Remember that a credit report is a detailed list of your credit history including identifying information, credit inquiries, credit accounts, and public records. A score is a single number summarizing your credit history. Lenders just look at your credit score, not your credit report.
Does checking my credit score make it go down?
When you check your score or credit history it will not go down. Checking your own score is called a “soft inquiry.” This kind of inquiry does not impact your credit history or score in any way and it’s not visible to potential lenders.
On the other hand, your score will be affected when a lender checks your credit history. This is called a “hard inquiry.” This kind of inquiry usually drops your score by around five points according to FICO, the company that calculates the most commonly used credit score. While five points isn't usually considered very much, it can add up to a big drop if you apply for several credit cards in a short period of time.
However, this is not the case when making a major purchase like a house. People need to shop around for the lowest rate. Therefore, they need to let several lenders perform a hard pull. Typically, this kind of activity is treated as one inquiry when it happens within a window of about 14 to 45 days.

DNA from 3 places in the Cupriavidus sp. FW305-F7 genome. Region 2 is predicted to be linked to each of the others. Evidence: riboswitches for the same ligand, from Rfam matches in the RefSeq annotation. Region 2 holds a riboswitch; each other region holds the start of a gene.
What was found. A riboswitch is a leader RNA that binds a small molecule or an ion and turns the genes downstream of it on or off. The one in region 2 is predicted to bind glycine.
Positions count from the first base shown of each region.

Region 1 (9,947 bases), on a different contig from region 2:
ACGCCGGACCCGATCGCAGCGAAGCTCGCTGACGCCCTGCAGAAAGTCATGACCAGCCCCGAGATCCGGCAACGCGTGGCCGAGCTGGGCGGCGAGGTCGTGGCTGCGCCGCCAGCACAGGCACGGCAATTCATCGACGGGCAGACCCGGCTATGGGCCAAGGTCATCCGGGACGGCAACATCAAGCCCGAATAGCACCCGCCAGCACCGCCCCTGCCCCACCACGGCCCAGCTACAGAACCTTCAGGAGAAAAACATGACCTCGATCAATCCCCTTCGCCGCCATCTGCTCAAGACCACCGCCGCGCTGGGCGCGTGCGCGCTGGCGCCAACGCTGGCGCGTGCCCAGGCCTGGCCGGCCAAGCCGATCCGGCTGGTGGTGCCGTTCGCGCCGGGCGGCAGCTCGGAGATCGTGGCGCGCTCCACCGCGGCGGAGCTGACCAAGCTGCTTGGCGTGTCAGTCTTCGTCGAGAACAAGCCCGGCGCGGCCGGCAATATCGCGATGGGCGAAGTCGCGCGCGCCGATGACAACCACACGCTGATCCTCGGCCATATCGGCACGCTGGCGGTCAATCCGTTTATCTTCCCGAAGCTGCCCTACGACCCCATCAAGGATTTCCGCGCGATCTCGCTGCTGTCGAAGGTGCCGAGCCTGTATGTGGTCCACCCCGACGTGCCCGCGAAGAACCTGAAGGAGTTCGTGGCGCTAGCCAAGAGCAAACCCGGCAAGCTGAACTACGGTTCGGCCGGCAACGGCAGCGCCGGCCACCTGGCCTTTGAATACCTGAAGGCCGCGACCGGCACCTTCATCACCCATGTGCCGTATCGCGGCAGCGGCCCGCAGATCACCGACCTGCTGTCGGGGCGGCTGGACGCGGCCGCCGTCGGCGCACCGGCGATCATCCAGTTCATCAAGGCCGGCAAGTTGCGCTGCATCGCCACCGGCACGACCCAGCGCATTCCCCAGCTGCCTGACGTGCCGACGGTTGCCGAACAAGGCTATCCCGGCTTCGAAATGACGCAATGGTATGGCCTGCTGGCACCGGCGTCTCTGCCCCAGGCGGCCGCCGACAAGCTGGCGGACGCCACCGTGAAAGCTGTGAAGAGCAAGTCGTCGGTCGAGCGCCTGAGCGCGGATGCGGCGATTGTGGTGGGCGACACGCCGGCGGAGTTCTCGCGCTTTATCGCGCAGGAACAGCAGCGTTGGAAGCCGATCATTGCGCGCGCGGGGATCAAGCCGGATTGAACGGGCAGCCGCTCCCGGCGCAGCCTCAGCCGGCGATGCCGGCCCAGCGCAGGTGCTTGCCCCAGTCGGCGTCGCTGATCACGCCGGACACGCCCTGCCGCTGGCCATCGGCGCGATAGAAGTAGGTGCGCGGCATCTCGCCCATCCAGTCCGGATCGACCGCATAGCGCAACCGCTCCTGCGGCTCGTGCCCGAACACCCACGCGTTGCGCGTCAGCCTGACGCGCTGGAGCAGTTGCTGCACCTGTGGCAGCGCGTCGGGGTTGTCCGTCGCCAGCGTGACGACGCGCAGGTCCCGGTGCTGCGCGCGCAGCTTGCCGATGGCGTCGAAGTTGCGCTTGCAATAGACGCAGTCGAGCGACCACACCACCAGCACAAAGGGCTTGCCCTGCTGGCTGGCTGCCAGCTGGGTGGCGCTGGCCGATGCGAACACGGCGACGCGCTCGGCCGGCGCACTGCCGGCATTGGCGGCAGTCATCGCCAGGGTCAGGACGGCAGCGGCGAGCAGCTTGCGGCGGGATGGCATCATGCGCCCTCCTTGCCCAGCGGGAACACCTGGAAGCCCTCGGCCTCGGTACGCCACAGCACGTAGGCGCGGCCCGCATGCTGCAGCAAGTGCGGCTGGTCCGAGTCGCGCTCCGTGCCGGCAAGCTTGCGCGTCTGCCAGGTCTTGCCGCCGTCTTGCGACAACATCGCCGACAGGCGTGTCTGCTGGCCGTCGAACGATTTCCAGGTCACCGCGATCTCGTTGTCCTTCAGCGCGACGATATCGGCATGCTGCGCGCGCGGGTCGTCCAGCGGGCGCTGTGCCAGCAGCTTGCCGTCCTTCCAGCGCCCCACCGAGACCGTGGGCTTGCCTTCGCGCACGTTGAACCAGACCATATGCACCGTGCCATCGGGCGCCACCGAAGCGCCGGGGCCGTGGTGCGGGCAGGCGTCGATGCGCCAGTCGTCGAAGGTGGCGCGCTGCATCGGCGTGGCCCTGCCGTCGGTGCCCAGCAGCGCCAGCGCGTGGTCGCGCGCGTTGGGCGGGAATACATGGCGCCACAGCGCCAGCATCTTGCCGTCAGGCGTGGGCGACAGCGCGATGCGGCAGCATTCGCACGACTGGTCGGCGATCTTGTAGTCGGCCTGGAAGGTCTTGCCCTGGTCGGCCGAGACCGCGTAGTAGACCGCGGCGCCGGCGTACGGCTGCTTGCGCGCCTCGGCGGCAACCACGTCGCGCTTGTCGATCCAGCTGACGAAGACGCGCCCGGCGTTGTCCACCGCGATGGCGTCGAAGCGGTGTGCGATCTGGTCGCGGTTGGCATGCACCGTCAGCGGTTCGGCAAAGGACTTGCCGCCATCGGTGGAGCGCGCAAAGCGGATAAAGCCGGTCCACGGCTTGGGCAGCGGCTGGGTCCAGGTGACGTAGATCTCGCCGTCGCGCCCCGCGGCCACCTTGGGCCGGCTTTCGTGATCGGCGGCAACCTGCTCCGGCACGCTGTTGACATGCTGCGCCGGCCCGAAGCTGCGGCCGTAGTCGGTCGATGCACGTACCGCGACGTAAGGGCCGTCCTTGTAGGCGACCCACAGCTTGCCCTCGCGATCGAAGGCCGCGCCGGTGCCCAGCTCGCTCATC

How often can I check my credit score?
You can check your credit score as often as you want, but again, remember, you may need to pay for it unless you have an account with a credit card company or financial institution that offers this information for free.
General advice is that you should check your credit report and credit score at least once a year. It’s wise to get one report from each agency per year because it’s free and it allows you to see if there are any differences or discrepancies on the reports.
Is a credit score different to a credit report?
Yes. The two are different.
Think of a credit score as your grade and a credit report as your test.
The credit score is the final number grade you’ve received based on your performance on a test.
Your credit history, like a test, includes all the details of your performance including where you performed well and where you didn’t. Your credit history is usually several pages long and includes four categories:
- Identifying information
- Credit accounts
- Credit inquiries
- Public records
Credit reports are helpful because they show the detailed activity that determined your score. This is where you go to see if the information is up to date.
What is a soft credit check?
A soft check is any credit inquiry that you make on yourself. Your score will not change as a result of this kind of credit check. You can pull your credit score or your credit report without affecting either.
What is a hard credit check?
A hard check is a credit inquiry that comes from anyone other than you. This kind of check does impact your score. Fortunately, a hard pull will reduce your score by about five points, which is not usually considered very much.
Multiple hard pulls within a 14 to 45 day period for a major purchase like a home will usually be considered one pull.
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Disclaimer: Super created this blog for general informational purposes only. The contents of this blog do not constitute professional financial advice. We strive to keep this information accurate and up to date to the best of our knowledge; however, we cannot guarantee continuous accuracy. Contents of the blog are subject to change without notice.